Give Her a Scratching Post

Providing your cat with a cat scratching post to play with. The pet often acts out due to her boredom, so it’s fine to bring toys to her. Try to get her attention on the toys and feel free to switch to another one every week to ensure that she won’t get bored. Moreover, scratching post is the most useful for discouraging your pet from scratching the furniture and other precious objects in the house.

Stop Cuddling Your Cat Before Leaving

As compared to other actions, this one can be the primary reason that might cause your cat to be so dependent on you. Stop making a big fuss before you leave your home, like hugging or kissing the cat.

Understand How Cats Feel About Telephone

Some cats tend to become more nervous when hearing the ringtones from the telephone, or even the pitch you speak over it. It’s possible for them to strike the place producing that noise. Your feline friend dislikes such sounds, so place her in another room while you’re chatting on the phone.


So, why won’t my cat leave me alone? To sum up, there are many reasons for this, from the cat itself to your behaviors toward it, from the disease your cat is catching to the living environment. No matter which cause, it’s a must to understand that your cat won’t follow your social rules at all and cannot know that you need your space. So, patience will be the most important factor to make things better.

Hopefully, our post is helpful. Thank you for reading!

Comments (1)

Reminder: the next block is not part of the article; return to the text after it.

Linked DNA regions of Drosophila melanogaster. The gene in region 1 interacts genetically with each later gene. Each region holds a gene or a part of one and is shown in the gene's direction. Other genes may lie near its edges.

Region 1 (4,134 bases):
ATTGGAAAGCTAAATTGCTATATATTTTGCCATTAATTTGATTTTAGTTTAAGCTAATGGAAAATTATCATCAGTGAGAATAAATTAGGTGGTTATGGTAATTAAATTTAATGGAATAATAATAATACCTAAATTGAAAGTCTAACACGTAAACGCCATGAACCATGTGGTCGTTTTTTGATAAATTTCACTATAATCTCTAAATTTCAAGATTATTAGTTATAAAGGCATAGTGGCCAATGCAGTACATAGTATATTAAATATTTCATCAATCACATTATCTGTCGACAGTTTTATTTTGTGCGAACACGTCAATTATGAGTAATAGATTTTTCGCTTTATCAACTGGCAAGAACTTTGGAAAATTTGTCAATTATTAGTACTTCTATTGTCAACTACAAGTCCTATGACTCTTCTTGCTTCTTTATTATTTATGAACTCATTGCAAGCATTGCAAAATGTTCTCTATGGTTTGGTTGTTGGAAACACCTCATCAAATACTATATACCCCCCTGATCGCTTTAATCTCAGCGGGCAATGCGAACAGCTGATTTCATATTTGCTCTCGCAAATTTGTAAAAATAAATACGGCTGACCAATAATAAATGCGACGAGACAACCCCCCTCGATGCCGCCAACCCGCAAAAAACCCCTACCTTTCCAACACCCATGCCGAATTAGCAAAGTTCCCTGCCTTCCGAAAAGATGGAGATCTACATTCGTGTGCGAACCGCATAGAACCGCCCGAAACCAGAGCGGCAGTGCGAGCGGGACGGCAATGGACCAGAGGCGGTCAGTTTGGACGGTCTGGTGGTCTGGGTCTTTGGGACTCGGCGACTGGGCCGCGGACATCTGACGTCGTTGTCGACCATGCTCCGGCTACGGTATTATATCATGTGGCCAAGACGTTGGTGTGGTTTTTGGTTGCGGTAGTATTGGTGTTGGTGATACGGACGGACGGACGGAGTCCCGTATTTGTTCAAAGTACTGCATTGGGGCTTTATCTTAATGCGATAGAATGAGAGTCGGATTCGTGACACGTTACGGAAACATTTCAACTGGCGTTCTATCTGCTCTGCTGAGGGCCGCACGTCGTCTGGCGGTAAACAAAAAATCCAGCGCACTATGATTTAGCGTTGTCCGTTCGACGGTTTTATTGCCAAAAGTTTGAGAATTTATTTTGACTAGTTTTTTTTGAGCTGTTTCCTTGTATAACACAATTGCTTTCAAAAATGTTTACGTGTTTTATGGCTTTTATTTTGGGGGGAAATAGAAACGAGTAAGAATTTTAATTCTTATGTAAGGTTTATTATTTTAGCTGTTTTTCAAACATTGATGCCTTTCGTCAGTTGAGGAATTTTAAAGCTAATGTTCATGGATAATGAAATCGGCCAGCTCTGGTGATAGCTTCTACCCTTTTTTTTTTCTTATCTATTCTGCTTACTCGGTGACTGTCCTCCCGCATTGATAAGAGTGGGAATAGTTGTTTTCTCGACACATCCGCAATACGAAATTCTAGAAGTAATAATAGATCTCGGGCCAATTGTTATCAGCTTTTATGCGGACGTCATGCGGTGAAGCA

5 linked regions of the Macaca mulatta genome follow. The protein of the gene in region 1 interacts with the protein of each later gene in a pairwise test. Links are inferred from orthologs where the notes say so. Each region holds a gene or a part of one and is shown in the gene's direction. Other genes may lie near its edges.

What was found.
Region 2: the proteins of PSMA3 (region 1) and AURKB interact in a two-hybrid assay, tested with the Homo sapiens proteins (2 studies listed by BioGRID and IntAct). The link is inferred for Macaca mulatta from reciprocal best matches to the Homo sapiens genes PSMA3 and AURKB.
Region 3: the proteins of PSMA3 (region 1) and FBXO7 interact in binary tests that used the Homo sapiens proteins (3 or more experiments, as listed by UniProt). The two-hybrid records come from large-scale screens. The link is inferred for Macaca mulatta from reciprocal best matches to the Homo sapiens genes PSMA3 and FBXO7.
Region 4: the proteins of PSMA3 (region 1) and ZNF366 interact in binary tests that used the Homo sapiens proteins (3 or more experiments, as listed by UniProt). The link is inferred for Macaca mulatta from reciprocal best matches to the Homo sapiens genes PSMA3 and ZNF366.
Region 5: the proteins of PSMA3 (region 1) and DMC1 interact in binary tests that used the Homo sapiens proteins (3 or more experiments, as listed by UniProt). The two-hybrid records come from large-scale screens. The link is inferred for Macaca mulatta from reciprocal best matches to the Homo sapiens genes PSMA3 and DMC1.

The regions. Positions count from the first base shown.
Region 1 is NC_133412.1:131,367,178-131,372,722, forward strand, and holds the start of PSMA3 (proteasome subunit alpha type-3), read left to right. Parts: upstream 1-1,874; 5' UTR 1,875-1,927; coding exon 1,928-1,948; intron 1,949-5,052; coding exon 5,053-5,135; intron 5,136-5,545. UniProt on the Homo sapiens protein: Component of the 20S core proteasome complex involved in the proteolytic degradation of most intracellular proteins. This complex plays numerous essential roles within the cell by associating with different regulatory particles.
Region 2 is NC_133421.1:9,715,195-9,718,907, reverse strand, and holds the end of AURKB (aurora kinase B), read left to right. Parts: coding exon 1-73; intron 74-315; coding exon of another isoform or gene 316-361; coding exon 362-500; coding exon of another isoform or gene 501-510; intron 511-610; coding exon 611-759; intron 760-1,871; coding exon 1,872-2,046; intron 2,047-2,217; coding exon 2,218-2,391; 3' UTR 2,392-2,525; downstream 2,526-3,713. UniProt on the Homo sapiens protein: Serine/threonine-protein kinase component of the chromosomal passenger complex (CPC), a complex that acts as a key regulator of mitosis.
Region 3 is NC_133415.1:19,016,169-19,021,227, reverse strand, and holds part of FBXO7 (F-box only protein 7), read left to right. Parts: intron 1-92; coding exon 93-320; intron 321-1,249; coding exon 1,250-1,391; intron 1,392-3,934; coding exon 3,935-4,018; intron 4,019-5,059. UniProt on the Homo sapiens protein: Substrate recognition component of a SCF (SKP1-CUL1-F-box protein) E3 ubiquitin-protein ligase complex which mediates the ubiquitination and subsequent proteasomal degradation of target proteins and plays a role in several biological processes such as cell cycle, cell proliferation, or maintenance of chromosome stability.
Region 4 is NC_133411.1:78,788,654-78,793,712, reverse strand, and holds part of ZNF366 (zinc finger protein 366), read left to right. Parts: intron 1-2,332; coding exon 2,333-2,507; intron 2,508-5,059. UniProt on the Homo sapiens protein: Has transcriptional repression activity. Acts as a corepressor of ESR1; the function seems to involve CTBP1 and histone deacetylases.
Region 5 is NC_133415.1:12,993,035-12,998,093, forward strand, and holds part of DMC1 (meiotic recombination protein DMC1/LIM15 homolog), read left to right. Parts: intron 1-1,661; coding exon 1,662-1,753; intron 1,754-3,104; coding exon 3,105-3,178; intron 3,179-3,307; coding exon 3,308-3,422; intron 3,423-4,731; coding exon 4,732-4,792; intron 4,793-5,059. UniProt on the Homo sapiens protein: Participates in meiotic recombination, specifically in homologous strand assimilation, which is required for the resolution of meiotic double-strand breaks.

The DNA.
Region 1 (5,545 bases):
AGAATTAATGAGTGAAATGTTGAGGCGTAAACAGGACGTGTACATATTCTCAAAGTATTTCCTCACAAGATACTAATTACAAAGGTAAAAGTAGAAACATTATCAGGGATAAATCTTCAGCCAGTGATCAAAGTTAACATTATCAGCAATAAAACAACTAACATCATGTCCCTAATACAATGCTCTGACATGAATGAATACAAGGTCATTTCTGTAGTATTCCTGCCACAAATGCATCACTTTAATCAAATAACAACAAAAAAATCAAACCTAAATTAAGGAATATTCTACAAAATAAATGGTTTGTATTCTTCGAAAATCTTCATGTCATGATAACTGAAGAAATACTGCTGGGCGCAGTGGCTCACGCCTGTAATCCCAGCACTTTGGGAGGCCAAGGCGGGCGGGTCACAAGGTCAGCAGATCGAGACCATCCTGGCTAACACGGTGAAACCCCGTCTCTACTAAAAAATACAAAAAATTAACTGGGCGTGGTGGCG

• Not helpful. I’m a chronic pain patient. When it’s bad I just want to be left alone. I rent a downstairs apt & the upstairs dogs seem to know this. But my brother’s adult rescue cat doesn’t care. Just as she does when I’m feeling fine, she’s in my space, wants attention all the time. She may not want the competition. My brother’s wife arrived with 2 cats and a dog. We moved to a larger place with 2 living spaces. One cat left. We adopted a good natured non-clingy Bengal who had been roaming the new neighborhood. Then, a year later they got a kitten & a puppy. His cat would spend all her indoor time in my downstairs home. The dog visits. The other cats visit. Sometimes the Bengal daysleeps on a chair. But when I come home & want to destress there she is, wanting attention for as much as 10 minutes or more! I’ve been able so far to get her not to harass me when I’m on the laptop, & only jump on me when I’m on one chair. But I don’t have the stamina to deal with her neediness when I hurt, like today. I’m hiding out upstairs, closed off in the living room when I should be able to be in my own space. Are cats more dense than dogs? Dogs know when you aren’t feeling well & leave you alone. Is this a cat thing, where they either can’t pick up on it, or don’t care?